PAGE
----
HOW DO GEOLOGICAL SAMPLING BIASES AFFECT STUDIES OF MORPHOLOGICAL EVOLUTION IN DEEP TIME? A CASE STUDY OF PTEROSAUR (REPTILIA: ARCHOSAURIA) DISPARITY
Version of Record online: 20 AUG 2011
© 2011 The Author(s). Evolution © 2011 The Society for the Study of Evolution.
Volume 66, Issue 1, pages 147–162, January 2012
How to Cite
Butler, R. J., Brusatte, S. L., Andres, B. and Benson, R. B. J. (2012), HOW DO GEOLOGICAL SAMPLING BIASES AFFECT STUDIES OF MORPHOLOGICAL EVOLUTION IN DEEP TIME? A CASE STUDY OF PTEROSAUR (REPTILIA: ARCHOSAURIA) DISPARITY. Evolution, 66: 147–162. doi: 10.1111/j.1558-5646.2011.01415.x
- Issue online: 3 JAN 2012
- Version of Record online: 20 AUG 2011
- Accepted manuscript online: 22 JUL 2011 02:19AM EST
- Received February 16, 2011, Accepted July 12, 2011
- missing data;
- sampling biases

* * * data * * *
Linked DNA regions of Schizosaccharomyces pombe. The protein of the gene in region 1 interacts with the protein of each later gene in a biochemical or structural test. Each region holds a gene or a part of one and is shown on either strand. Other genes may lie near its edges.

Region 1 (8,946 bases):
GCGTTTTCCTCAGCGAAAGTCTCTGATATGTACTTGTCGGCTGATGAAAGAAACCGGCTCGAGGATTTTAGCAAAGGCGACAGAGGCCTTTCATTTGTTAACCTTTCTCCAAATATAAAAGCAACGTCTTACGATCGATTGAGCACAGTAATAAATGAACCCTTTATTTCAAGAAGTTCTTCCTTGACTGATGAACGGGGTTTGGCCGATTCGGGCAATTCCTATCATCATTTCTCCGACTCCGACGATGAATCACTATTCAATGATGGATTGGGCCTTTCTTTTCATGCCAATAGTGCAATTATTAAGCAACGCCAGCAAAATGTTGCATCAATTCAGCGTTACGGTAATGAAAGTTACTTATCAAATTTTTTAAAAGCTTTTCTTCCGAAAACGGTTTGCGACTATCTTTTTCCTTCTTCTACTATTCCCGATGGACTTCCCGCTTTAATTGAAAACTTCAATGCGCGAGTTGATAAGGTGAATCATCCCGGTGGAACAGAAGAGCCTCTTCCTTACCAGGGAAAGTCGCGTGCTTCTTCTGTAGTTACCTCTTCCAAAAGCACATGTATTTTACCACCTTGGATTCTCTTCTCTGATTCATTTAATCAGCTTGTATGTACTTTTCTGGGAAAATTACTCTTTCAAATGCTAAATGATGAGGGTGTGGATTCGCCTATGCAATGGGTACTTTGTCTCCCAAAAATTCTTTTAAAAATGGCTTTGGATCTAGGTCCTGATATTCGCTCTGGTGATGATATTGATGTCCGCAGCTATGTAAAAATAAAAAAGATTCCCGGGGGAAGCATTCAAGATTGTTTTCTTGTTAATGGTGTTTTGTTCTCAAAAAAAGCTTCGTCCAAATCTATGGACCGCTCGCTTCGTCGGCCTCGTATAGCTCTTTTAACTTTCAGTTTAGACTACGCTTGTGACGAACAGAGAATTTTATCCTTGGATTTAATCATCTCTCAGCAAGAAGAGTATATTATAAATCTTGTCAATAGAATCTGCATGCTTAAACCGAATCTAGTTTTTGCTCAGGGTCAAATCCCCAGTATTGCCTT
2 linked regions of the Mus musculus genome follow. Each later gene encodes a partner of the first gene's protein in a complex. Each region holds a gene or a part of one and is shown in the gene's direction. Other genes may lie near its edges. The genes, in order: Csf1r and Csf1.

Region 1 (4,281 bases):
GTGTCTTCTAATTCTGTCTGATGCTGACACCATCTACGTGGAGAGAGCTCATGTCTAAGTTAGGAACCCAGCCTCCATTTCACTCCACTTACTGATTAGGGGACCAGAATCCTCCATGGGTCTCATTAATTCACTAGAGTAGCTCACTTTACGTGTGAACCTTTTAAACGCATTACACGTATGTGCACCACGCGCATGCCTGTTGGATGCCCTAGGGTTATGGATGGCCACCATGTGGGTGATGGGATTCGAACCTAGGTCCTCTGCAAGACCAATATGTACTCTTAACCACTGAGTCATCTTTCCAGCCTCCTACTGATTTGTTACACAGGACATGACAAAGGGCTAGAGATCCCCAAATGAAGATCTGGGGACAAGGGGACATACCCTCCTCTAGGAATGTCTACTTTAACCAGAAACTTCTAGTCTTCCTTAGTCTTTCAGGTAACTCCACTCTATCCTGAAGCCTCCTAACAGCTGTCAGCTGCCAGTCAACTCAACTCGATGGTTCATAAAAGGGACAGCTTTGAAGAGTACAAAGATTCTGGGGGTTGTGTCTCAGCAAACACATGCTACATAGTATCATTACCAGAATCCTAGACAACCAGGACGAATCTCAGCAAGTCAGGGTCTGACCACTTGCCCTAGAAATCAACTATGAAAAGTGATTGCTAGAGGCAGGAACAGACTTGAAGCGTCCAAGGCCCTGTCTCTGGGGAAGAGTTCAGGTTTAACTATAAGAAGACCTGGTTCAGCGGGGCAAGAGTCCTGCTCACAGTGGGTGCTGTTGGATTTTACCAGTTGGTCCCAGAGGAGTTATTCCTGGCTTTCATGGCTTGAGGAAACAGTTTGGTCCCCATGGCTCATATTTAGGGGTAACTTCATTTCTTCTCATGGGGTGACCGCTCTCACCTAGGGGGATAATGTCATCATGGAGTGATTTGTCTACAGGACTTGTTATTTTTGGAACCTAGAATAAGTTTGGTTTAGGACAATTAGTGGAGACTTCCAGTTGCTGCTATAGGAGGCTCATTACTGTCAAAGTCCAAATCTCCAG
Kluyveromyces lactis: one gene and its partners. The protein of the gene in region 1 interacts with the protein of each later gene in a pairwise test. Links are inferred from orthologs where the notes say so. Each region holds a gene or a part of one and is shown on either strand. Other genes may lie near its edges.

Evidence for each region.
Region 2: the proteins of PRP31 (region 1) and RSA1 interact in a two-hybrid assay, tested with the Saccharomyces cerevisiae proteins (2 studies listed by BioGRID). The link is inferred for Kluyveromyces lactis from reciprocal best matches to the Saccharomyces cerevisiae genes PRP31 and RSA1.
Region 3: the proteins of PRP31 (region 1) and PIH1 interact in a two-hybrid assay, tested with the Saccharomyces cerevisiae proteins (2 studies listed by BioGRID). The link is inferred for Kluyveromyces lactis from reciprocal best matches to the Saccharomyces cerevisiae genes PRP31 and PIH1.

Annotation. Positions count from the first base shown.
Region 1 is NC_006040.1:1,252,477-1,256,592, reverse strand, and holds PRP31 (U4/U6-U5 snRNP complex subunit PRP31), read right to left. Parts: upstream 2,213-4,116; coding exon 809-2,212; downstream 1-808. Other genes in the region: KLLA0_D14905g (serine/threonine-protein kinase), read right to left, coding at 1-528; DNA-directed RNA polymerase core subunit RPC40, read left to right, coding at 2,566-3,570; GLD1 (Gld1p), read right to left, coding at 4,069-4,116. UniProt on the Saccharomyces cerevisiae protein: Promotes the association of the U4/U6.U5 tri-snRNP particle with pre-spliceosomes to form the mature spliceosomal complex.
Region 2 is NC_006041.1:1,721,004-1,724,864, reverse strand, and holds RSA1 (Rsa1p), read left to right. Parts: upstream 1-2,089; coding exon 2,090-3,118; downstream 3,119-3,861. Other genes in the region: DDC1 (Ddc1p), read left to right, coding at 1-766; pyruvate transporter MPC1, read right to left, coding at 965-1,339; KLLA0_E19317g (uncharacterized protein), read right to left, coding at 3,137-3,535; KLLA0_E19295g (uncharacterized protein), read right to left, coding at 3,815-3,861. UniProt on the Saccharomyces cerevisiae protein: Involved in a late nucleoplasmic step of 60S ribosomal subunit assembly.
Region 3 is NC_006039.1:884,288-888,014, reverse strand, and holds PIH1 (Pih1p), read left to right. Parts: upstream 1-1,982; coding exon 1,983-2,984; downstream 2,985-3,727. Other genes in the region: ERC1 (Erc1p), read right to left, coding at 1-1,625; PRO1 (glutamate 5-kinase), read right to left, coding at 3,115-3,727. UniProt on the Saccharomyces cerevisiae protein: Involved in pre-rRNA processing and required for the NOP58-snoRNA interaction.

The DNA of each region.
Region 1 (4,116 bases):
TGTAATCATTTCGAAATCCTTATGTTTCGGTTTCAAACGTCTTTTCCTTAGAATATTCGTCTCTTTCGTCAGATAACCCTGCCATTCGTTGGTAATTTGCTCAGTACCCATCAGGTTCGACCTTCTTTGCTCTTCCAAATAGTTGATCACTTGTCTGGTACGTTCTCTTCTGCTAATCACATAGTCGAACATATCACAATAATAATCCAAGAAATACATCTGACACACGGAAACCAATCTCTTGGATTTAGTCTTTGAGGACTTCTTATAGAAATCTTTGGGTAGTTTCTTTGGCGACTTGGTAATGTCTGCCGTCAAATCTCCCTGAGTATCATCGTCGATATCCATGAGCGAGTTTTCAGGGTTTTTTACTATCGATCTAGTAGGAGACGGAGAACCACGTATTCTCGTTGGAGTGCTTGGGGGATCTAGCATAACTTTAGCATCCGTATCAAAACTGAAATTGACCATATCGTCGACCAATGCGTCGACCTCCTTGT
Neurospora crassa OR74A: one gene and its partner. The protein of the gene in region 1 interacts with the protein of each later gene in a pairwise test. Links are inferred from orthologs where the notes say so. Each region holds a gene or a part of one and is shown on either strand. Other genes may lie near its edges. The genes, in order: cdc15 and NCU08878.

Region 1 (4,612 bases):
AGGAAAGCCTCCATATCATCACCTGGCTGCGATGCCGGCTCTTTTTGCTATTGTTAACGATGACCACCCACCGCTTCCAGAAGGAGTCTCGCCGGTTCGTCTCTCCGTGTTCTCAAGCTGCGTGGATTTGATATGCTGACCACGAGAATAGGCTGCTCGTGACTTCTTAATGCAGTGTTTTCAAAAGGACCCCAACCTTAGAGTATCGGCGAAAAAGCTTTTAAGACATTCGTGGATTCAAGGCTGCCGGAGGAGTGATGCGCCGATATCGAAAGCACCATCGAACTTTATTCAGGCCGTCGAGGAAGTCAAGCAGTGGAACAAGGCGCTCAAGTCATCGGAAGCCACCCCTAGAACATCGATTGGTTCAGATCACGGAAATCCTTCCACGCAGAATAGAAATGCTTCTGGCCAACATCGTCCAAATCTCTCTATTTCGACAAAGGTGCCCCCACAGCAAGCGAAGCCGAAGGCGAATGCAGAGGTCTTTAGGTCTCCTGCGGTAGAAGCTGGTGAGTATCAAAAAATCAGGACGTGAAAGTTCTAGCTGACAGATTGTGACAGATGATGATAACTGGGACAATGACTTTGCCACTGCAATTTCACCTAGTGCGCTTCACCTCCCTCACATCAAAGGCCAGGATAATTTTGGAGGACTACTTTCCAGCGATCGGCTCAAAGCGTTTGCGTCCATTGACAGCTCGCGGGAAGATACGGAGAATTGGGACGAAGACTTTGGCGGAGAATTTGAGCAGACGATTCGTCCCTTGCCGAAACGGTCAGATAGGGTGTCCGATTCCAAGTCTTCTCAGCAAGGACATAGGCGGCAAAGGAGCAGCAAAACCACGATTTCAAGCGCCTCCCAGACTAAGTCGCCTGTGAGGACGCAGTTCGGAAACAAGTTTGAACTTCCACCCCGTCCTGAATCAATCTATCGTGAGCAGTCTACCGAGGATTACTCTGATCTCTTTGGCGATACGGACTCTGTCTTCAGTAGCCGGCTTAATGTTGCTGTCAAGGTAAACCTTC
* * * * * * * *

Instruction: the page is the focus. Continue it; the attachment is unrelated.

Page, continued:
A fundamental contribution of paleobiology to macroevolutionary theory has been the illumination of deep time patterns of diversification. However, recent work has suggested that taxonomic diversity counts taken from the fossil record may be strongly biased by uneven spatiotemporal sampling. Although morphological diversity (disparity) is also frequently used to examine evolutionary radiations, no empirical work has yet addressed how disparity might be affected by uneven fossil record sampling. Here, we use pterosaurs (Mesozoic flying reptiles) as an exemplar group to address this problem. We calculate multiple disparity metrics based upon a comprehensive anatomical dataset including a novel phylogenetic correction for missing data, statistically compare these metrics to four geological sampling proxies, and use multiple regression modeling to assess the importance of uneven sampling and exceptional fossil deposits (Lagerstätten). We find that range-based disparity metrics are strongly affected by uneven fossil record sampling, and should therefore be interpreted cautiously. The robustness of variance-based metrics to sample size and geological sampling suggests that they can be more confidently interpreted as reflecting true biological signals. In addition, our results highlight the problem of high levels of missing data for disparity analyses, indicating a pressing need for more theoretical and empirical work.